Operators are among the most important components of OKD. Operators are the preferred method of packaging, deploying, and managing services on the control plane. They can also provide advantages to applications that users run.
Operators integrate with Kubernetes APIs and CLI tools such as
oc commands. They provide the means of monitoring applications, performing health checks, managing over-the-air (OTA) updates, and ensuring that applications remain in your specified state.
While both follow similar Operator concepts and goals, Operators in OKD are managed by two different systems, depending on their purpose:
Cluster Operators, which are managed by the Cluster Version Operator (CVO), are installed by default to perform cluster functions.
Optional add-on Operators, which are managed by Operator Lifecycle Manager (OLM), can be made accessible for users to run in their applications.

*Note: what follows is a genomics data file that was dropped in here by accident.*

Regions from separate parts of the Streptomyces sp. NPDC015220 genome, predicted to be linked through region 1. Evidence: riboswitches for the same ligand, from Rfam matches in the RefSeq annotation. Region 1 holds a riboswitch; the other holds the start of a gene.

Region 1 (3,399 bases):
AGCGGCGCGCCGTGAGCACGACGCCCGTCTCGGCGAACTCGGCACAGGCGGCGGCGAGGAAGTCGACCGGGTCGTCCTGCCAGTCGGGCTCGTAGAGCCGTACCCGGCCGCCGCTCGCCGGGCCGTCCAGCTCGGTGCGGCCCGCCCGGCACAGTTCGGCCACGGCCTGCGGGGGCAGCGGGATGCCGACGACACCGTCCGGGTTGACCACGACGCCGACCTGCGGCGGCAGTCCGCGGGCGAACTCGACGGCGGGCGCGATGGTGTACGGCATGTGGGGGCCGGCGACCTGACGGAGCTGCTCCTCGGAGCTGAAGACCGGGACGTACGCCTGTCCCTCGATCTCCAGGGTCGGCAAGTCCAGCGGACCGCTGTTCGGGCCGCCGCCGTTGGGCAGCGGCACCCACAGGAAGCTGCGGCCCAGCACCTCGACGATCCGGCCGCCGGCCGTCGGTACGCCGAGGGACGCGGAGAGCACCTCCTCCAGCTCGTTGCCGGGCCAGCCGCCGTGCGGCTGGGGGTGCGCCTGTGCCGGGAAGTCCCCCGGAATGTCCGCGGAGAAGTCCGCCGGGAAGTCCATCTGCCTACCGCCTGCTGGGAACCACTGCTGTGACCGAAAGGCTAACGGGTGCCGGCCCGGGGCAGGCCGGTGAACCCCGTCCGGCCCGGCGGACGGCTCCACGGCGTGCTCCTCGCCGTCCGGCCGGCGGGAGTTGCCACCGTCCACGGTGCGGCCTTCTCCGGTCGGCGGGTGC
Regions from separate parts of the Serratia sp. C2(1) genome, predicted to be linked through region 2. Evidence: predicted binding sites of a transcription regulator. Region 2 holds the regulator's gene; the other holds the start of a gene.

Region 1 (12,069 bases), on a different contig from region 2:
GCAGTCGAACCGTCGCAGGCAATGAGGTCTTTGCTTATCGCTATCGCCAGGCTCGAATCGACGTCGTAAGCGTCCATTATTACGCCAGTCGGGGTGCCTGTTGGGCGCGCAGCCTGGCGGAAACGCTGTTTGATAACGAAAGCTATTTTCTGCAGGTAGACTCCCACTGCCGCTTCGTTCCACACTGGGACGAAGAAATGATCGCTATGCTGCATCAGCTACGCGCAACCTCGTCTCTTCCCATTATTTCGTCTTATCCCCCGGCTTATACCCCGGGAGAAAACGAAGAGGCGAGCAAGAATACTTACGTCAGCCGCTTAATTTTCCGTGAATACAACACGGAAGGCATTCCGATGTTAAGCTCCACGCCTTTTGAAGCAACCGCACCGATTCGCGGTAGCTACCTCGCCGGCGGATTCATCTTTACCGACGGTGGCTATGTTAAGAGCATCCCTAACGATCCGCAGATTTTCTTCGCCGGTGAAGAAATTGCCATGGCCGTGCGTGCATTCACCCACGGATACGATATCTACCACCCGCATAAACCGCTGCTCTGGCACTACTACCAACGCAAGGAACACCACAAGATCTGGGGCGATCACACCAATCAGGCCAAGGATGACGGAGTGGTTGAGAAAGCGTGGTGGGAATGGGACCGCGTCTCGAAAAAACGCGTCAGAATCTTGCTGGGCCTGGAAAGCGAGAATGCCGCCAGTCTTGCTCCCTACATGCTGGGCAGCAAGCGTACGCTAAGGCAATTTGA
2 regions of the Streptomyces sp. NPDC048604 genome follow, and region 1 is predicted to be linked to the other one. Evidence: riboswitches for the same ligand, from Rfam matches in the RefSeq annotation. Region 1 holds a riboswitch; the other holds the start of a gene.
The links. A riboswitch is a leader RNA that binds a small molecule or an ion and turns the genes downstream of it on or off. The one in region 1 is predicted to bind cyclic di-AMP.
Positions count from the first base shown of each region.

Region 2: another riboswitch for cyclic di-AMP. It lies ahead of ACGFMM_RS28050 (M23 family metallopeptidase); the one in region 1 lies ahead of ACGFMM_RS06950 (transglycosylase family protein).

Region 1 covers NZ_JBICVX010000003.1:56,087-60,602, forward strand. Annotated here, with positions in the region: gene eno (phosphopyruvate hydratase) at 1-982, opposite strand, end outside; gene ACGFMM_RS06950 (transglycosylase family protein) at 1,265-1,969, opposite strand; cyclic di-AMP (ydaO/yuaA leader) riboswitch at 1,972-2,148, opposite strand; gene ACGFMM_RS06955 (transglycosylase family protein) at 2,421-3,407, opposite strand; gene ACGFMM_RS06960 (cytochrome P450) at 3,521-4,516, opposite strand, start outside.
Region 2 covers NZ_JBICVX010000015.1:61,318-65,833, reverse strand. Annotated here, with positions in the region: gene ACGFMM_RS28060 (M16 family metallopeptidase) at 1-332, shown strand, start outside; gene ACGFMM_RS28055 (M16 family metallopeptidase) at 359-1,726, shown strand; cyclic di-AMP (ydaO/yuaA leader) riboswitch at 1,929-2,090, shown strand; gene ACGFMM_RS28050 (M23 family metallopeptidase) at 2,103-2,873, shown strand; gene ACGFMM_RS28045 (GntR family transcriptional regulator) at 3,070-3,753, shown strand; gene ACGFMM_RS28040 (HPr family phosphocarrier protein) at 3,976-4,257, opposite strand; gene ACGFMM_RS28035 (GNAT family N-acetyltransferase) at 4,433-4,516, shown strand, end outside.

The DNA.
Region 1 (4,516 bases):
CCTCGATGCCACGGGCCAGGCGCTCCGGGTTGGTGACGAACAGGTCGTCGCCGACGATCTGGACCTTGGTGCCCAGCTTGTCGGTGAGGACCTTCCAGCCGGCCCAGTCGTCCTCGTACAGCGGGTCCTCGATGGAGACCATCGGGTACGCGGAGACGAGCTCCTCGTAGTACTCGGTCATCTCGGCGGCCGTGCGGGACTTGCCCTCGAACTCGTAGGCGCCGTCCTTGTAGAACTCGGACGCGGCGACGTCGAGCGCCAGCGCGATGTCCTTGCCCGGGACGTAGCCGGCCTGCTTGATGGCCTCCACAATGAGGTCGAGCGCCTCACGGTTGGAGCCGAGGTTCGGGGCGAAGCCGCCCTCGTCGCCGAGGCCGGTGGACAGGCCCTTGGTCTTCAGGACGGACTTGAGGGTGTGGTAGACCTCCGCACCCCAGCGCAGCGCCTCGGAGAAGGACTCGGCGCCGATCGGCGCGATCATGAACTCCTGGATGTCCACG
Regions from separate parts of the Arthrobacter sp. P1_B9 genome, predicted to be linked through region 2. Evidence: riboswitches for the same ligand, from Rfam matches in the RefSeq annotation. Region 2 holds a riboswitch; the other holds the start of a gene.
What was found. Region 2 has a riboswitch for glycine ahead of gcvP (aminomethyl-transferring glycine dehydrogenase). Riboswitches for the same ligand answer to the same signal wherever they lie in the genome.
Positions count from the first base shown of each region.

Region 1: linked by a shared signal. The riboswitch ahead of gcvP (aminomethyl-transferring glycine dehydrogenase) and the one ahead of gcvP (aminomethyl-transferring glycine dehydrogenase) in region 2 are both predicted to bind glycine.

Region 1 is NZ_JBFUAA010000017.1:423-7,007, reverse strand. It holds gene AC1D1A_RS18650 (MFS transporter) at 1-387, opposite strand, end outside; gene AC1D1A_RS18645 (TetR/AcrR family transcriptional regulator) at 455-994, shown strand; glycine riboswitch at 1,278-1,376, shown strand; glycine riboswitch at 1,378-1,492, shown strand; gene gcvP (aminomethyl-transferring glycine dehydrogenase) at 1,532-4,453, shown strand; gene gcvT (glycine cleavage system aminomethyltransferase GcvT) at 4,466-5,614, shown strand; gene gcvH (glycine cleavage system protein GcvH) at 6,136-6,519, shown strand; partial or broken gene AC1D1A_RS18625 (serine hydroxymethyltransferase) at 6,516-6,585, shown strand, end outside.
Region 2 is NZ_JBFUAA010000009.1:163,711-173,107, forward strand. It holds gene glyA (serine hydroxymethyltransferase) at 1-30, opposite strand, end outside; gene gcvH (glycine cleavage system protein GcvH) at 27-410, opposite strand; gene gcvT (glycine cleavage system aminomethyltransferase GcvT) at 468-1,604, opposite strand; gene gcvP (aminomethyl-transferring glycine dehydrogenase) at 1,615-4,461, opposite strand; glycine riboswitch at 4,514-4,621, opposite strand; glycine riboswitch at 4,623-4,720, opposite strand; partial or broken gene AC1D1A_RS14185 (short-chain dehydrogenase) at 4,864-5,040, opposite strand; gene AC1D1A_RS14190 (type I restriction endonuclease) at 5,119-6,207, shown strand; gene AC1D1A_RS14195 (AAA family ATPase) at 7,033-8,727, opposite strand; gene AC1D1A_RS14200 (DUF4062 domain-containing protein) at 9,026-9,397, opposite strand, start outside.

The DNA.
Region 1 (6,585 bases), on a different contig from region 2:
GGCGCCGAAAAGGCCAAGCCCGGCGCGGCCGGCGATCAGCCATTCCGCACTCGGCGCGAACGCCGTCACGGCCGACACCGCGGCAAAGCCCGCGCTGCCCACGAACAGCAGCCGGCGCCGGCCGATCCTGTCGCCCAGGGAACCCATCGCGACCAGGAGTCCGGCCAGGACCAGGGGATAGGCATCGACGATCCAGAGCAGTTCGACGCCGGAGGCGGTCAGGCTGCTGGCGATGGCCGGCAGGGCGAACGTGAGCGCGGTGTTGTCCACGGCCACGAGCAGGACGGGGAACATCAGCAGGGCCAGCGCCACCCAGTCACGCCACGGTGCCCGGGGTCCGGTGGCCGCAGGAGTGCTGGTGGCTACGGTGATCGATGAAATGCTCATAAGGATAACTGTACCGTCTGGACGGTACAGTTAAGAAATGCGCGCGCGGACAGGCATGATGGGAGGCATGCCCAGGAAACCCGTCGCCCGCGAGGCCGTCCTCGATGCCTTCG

With Operators, you can create applications to monitor the running services in the cluster. Operators are designed specifically for your applications. Operators implement and automate the common Day 1 operations such as installation and configuration as well as Day 2 operations such as autoscaling up and down and creating backups. All these activities are in a piece of software running inside your cluster.
As a developer, you can perform the following Operator tasks:
Create Go-based Operators, Ansible-based Operators, Java-based Operators, and Helm-based Operators.
Create an application from an installed Operator through the web console.
As a cluster administrator, you can perform the following Operator tasks:
To know all about the cluster Operators that Red Hat provides, see Cluster Operators reference.
To understand more about Operators, see What are Operators?